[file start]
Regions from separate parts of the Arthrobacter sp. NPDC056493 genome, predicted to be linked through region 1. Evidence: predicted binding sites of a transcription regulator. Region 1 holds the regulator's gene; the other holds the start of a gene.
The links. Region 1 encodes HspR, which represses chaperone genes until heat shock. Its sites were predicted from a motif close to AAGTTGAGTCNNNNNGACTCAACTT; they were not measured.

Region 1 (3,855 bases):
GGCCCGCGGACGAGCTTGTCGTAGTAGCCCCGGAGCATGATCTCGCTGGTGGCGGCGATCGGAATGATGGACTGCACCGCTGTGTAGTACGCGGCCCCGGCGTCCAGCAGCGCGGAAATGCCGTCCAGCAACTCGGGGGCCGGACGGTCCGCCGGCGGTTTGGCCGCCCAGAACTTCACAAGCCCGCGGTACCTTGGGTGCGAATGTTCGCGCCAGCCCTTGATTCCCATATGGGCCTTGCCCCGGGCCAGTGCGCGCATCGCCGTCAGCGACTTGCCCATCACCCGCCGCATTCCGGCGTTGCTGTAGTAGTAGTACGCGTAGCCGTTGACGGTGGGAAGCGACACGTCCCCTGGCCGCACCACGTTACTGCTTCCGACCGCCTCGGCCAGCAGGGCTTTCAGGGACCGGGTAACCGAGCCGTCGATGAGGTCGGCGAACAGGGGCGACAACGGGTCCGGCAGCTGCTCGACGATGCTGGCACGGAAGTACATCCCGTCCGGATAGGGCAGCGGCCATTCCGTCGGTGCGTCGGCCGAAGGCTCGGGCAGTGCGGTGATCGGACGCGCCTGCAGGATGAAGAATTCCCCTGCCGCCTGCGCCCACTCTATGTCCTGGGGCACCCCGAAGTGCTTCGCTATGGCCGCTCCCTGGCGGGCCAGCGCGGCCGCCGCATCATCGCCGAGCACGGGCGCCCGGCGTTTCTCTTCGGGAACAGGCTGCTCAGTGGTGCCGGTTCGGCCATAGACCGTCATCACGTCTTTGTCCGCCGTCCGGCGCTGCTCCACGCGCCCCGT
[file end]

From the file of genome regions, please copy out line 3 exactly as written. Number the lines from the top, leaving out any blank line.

Region 1 (3,855 bases):